Proceedings of the Senate and Documents Relative to Texas, from which the Injunction of Secrecy Has Been Removed Page: 7 of 119
This book is part of the collection entitled: From Republic to State: Debates and Documents Relating to the Annexation of Texas, 1836-1856 and was provided to The Portal to Texas History by the UNT Libraries.
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7 [ 341 ]
taken, has never been reversed; and now, by the action of her constituted
authorities, sustained as it is by popular sentiment, she reaffirms her desire
for annexation. This course has been adopted by her, without the employment
of any sinister measures on the part of this Covernment. No intrigue
has been set on foot to accomplish it. Texas herself wills it, and
the Executive of the United States, concurring with her, has seen no sufficient
reason to avoid the consummation of an act esteemed to be so desirable
by both. It cannot be denied, that Texas is greatly depressed in her
energies by her long-protracted war with Mexico. Under these circumstances,
it is but natural that she should seek for safety and repose under
the protection of some stronger Power; and it is equally so that her people
should turn to the United States, the land of their birtl. in the first instance,
in pursuit of such protection. She has often before made known her
wishes; but her advances have, to this time, been repelled. The Executive
of the United States sees no longer any cause for pursuing such a course.
The hazard of now defeating her wishes may be of the most fatal tendency.
It might lead, and most probably would, to such an entire alienation of sentiment
and feeling, as would inevitably induce her to look elsewhere for aid,
and force her either to enter into dangerous alliances with other nations, who,
looking with more wisdom to their own interests, would, it is fairly to be presumed,
readily adopt such expedients; or she would hold out the proffer of
discriminating duties in trade and commerce, in order to secure the necessary
assistance. Whatever step she might adopt, looking to this object, would
prove disastrous, in the highest degree, to the interests of the whole Union.
To say nothing of the impolicy of our permitting the carrying trade and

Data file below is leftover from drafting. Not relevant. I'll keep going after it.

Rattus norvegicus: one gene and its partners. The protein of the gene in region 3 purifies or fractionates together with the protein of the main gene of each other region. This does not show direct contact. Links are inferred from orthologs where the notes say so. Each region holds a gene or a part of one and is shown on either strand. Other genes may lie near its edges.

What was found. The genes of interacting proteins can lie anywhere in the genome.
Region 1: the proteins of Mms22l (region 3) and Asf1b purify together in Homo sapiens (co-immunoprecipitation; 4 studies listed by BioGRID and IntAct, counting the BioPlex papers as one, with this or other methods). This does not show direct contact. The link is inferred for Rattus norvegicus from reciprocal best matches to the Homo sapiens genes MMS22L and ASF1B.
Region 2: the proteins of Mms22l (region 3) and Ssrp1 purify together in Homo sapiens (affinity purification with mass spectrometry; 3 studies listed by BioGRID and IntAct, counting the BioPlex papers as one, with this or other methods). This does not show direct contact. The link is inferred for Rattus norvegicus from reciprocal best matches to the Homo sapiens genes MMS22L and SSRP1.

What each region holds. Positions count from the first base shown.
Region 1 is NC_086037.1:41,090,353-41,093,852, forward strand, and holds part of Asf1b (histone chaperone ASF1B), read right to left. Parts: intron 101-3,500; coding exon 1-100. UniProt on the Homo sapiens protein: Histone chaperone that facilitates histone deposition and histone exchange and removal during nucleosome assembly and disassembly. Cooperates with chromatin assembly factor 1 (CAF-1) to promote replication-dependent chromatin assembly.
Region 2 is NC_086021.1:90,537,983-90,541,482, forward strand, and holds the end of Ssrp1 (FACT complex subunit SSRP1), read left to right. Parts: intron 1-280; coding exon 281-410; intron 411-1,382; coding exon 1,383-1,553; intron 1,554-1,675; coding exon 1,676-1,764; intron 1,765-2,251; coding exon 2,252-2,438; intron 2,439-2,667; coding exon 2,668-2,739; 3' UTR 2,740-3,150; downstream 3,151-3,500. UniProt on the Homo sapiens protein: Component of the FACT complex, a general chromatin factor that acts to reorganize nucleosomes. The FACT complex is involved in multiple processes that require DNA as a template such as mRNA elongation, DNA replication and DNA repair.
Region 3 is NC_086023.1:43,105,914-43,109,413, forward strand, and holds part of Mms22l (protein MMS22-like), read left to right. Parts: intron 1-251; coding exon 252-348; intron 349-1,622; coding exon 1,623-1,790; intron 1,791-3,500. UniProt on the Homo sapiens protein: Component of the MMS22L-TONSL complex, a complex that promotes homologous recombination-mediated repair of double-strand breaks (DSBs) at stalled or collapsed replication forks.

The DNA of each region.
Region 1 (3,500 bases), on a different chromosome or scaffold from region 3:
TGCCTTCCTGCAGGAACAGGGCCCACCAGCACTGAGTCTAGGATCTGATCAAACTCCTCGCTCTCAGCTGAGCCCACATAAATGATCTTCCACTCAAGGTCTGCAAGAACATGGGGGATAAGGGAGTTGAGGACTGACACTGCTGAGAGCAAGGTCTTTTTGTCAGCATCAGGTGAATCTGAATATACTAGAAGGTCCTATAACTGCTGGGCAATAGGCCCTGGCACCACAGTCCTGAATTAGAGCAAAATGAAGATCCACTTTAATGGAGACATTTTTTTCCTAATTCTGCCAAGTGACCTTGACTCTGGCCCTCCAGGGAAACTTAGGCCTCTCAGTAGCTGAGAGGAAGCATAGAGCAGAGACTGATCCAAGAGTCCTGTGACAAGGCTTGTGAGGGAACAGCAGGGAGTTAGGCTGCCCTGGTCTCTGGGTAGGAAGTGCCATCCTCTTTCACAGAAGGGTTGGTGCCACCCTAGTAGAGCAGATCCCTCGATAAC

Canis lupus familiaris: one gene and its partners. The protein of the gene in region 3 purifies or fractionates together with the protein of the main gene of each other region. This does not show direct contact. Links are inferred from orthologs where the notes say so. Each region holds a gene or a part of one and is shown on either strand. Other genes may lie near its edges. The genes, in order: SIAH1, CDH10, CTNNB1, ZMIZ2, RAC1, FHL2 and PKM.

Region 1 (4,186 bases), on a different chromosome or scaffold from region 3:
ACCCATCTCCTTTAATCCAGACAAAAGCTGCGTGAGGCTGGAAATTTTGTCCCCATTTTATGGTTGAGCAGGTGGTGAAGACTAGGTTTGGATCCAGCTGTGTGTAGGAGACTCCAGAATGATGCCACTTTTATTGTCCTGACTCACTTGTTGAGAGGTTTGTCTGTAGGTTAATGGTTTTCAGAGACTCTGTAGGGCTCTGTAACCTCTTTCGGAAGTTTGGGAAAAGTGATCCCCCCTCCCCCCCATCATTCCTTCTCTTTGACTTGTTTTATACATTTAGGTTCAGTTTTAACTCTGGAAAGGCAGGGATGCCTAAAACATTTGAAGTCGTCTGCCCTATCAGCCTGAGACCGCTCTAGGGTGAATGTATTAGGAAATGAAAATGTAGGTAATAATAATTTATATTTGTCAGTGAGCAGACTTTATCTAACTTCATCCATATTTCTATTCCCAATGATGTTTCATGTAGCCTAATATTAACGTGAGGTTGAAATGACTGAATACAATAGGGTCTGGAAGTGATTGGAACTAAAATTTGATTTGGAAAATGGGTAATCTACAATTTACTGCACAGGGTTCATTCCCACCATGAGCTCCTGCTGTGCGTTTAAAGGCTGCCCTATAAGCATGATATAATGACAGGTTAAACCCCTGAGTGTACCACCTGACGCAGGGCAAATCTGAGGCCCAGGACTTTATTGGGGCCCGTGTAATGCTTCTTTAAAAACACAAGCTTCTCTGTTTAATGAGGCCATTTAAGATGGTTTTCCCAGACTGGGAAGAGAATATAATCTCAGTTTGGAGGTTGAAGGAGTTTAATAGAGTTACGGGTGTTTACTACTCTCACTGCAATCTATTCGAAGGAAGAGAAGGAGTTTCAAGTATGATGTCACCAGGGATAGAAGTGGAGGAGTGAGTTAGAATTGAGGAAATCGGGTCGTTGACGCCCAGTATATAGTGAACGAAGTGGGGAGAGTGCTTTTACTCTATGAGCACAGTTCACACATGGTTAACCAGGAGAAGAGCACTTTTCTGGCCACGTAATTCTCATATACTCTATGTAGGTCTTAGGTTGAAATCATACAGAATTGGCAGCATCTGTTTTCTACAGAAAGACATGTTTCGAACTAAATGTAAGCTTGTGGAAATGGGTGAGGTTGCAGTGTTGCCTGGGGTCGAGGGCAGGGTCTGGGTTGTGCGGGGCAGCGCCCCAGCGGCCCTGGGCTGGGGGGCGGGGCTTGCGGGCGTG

home market of such a country to pass out of our hands into those of a
commercial rival, the Government, in the first place, would be certain to
suffer most disastrously in its revenue by the introduction of a system of
smuggling, upon an extensive scale, which an army of custom-house officers
could not prevent, and which would operate to affect injuriously the
interests of all the industrial classes of this country. Hence would arise
constant collisions between the inhabitants of the two countries, which
would evermore endanger their peace. A large increase of the military
f6rce of the United States would inevitably follow--thus devolving upon
the people new and extraordinary burdens, in order not only to protect them
from the danger of daily collision with Texas herself, but to guard their
border inhabitants against hostile inroads, so easily excited, on the part of
the numerous and warlike tribes of Indians dwelling in their neighborhood.
Texas would undoubtedly be unable, for many years to come, if
at any time, to resist, unaided and alone, the military power of the United
States; but it is not extravagant to suppose that nations reaping a rich harvest
from her trade, secured to them by advantageous treaties, would be induced
to take part with her in any conflict with us, from the strongest considerations
of public policy. Such a state of things might subject to devastation
the territory of contiguous States, and would cost the country, in
a single campaign, more treasure, thrice told over, than is stipulated to be
paid and reimbursed by the treaty now proposed for ratification. I will
not permit myself to dwell on this view of the subject. Consequences of a
fatal character to the peace of the Union, and even to the preservation of
the Union itself, might be dwelt upon. They will not, however, fail to
occur to the mind of the Senate and of the country. Nor do I indulge in
any vague conjectures of the future. The documents now transmitted
along with the treaty lead to the conclusion, as inevitable, that if the booa
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United States. Congress. Senate. Proceedings of the Senate and Documents Relative to Texas, from which the Injunction of Secrecy Has Been Removed, book, 1844; [Washington]. (texashistory.unt.edu/ark:/67531/metapth2363/m1/7/: accessed January 18, 2018), University of North Texas Libraries, The Portal to Texas History, texashistory.unt.edu; .